Search results for: Professional identity
Page 1/15 146 items
This article explores how university learning and the period of school placement can contribute to identity development understood as a dynamic and evolving process. From this perspective, we understand the teacher’s professional identity as an ongoing process of interpretation and re-interpretation of experiences that are shaped in professional spaces of relationship with others, where each person makes different processes of identification, representations, and attributions, creating a spiral of continuous construction or reconstruction. It is thus a phenomenon of social interaction. Data collection involved eight students, their school tutors, and university teachers within the framework of 4th-year school placements. Data analysis was organised around three dimensions of the research project: the teacher him/herself, the bond between students and the educational community, and the relationship between the school and the university. The results highlighted the need to improve the practicum, especially at the university level. Both school and university tutors are crucial in promoting and guiding dialogical processes of knowledge construction with oneself, others, and the world. However, the university has an added responsibility in this key relational process; university tutors must improve their role as mediators between students and school tutors to contribute to the development of the teaching identity in a complex and dynamic way.
Updated: Jun. 13, 2022
“We’re More than Cows and Plows”: Preservice Agriculture Teachers Use Young Adult Literature to Construct Professional Identities
The purpose of this collective case study was to explore the impact of using young adult literature in a content area literacy course to leverage the development of professional identities in preservice agriculture teachers (n= 4). Empirical studies of the literacy-based experiences and professional development of agricultural education majors are often absent in teacher education scholarship despite a growing need for agricultural expertise in schools. Interdisciplinary groupings, disciplinary textual study, and teaching demonstrations comprised participant activities in which participants catalyzed their pedagogies through literature. The study followed the qualitative principles of case study methodology and employed interviews, field notes, and artifactual analysis over the course of eight weeks. Results show participants cultivated professional identities by constructing literacy-based learning communities, practicing agricultural instructional design, establishing themselves as experts across multiple fields, and exhibiting feelings of isolation and skepticism in their ability to transfer literary-infused agricultural education from the preservice setting to practice in schools. Implications, interpretations, and recommendations for research are also discussed.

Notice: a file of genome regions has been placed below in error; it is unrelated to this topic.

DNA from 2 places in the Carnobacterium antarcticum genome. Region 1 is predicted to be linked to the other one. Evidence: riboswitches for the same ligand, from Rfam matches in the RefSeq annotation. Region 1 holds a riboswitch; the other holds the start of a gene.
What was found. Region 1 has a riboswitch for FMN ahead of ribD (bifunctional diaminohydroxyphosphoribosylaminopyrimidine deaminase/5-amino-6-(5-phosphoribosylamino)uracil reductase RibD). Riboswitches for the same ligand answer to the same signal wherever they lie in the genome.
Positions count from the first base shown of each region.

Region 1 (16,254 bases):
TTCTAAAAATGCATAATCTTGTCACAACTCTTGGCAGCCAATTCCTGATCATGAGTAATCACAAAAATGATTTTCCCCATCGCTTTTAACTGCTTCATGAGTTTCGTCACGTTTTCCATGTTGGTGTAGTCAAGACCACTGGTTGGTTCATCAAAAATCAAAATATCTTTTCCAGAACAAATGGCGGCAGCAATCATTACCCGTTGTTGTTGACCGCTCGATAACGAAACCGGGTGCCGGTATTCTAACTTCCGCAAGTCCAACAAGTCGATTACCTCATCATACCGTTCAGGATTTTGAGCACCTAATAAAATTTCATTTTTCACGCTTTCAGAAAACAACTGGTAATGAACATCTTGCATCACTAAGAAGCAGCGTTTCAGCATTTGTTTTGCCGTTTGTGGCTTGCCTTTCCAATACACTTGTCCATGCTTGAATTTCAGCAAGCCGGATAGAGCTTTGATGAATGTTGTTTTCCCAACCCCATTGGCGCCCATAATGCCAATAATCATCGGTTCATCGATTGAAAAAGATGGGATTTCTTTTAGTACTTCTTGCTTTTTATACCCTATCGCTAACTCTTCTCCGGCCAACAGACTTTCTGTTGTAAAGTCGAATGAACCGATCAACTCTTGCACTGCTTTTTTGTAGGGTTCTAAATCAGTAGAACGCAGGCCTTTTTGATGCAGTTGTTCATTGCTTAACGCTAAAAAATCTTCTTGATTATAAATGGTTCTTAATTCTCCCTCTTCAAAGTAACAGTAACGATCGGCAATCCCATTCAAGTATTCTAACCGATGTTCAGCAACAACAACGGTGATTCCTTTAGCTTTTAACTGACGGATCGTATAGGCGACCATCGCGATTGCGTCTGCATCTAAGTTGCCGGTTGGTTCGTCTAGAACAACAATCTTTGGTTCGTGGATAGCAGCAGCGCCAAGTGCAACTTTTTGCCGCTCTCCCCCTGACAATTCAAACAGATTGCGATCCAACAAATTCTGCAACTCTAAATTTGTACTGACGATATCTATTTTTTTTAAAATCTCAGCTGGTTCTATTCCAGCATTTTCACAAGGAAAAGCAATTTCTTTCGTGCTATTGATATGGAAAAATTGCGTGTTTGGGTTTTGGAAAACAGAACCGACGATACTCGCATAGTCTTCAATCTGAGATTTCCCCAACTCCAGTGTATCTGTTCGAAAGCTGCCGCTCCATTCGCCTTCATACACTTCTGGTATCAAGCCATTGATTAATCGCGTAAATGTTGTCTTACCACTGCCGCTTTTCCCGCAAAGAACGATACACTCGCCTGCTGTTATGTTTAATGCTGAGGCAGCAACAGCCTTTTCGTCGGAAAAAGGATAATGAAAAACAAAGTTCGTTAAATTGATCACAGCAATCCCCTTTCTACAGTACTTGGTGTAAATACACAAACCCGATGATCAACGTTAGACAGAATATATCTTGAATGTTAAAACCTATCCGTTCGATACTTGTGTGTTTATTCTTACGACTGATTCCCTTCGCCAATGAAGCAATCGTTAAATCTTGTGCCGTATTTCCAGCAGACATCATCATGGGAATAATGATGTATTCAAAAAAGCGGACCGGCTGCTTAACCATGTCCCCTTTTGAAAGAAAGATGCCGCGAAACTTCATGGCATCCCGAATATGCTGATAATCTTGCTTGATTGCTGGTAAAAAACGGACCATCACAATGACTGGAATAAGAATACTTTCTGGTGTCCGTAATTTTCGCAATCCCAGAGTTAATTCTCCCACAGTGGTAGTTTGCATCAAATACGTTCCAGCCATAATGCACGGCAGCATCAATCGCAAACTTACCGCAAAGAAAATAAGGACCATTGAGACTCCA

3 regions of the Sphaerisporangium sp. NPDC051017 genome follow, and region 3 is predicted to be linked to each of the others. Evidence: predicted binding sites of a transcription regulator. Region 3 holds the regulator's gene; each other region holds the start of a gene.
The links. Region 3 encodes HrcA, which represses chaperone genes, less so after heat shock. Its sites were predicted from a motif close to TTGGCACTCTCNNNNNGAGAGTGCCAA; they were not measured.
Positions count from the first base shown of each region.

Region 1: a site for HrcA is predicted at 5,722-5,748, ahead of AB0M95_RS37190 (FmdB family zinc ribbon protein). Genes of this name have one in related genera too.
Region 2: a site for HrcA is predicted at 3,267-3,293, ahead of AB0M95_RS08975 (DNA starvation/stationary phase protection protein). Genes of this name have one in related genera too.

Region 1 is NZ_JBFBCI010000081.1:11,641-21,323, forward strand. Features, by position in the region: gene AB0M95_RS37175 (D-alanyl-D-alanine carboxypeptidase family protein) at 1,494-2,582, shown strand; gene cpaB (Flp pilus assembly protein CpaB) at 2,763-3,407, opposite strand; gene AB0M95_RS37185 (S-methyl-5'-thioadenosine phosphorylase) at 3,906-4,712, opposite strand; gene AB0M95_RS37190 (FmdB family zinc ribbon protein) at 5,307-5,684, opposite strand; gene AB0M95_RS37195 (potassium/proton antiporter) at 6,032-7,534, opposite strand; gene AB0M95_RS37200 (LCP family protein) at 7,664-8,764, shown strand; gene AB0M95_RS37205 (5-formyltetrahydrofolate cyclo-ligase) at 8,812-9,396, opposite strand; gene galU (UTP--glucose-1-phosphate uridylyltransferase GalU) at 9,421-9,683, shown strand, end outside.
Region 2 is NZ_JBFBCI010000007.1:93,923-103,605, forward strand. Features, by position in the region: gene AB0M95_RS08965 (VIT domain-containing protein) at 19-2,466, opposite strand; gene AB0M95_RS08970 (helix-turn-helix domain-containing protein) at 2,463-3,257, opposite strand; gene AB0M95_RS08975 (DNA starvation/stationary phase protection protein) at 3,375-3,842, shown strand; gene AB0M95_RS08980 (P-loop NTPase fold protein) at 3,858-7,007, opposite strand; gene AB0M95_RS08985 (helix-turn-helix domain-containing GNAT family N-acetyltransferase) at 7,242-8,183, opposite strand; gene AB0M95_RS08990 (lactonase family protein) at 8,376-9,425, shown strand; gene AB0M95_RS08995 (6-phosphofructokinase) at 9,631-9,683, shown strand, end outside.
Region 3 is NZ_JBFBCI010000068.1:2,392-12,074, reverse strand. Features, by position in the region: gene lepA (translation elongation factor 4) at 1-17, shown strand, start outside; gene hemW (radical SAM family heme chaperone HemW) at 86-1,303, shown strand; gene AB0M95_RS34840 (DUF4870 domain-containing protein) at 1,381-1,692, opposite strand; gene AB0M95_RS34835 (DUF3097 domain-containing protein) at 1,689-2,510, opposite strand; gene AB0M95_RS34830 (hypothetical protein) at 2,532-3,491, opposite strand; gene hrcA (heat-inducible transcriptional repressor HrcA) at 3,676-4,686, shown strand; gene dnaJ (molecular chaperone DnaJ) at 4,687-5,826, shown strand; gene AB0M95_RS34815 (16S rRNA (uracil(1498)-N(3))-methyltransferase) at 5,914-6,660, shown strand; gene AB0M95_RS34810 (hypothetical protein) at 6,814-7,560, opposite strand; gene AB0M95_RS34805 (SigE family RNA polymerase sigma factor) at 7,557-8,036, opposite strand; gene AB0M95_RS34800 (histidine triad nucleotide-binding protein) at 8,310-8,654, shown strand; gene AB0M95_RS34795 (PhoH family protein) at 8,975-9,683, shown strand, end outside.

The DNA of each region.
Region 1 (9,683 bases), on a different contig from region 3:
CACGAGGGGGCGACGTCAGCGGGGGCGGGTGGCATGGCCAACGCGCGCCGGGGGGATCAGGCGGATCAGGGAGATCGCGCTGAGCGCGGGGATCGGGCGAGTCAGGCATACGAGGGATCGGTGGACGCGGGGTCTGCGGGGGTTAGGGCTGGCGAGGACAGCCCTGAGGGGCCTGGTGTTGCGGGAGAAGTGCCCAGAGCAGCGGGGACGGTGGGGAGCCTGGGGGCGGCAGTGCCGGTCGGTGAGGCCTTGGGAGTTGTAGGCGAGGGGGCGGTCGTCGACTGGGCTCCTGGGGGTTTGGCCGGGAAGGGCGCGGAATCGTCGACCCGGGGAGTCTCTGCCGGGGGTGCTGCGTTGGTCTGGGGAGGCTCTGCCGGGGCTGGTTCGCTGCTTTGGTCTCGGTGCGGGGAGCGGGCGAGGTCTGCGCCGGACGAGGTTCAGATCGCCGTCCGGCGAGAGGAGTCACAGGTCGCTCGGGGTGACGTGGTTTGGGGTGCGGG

Updated: May. 14, 2022
Metaphorically drawing the transition into teaching: What early career teachers reveal about identity, resilience and agency
This article examines the transition experiences of four early career teachers throughout their first year of teaching. Using metaphorical drawings and narratives, this study investigated the relationship between identity, resilience and agency during this transition period. By drawing on legitimate peripheral participation as a theoretical lens to theorise teachers’ transition experiences, the findings reveal that identity, resilience and agency worked in tandem to enable each early career teacher to look beyond challenges, pressure and fluctuating confidence during this critical transition period. These findings shed new light on why some teachers successfully withstand pressure throughout their first year of teaching.
Updated: May. 02, 2022
Developing Teacher Educators’ Hybrid Identities by Negotiating Tensions in Linguistically Responsive Pedagogy: A Collaborative Self-Study
Intentional integration of knowledge from both K-12 practice and teacher preparation theories supports emerging teacher educators’ hybrid identity development. In this collaborative self-study, three teacher educators reflected upon the negotiation of tensions that arose in their efforts to promote culturally and linguistically responsive pedagogy in K-12 and teacher education settings. Individual journals, recorded critical friend discussions, and teaching artifacts were used as data to support teacher educators’ critical reflections on their own practice and identity development. Data collection spanned teacher educators’ experiences teaching K-12 students in a summer writing camp, creating vignettes based on writing camp experiences, and implementing those vignettes in teacher education settings. Analysis surfaced tensions between teacher and teacher educator identities and between stated objectives and implicit assumptions focused on multicultural education reform. Implications of teacher educators’ sustained engagement in both K-12 and teacher preparation settings using the dual processes of reflection and action are discussed.
Updated: Apr. 28, 2022
A narrative inquiry of teacher educators’ professional agency, identity renegotiations, and emotional responses amid educational disruption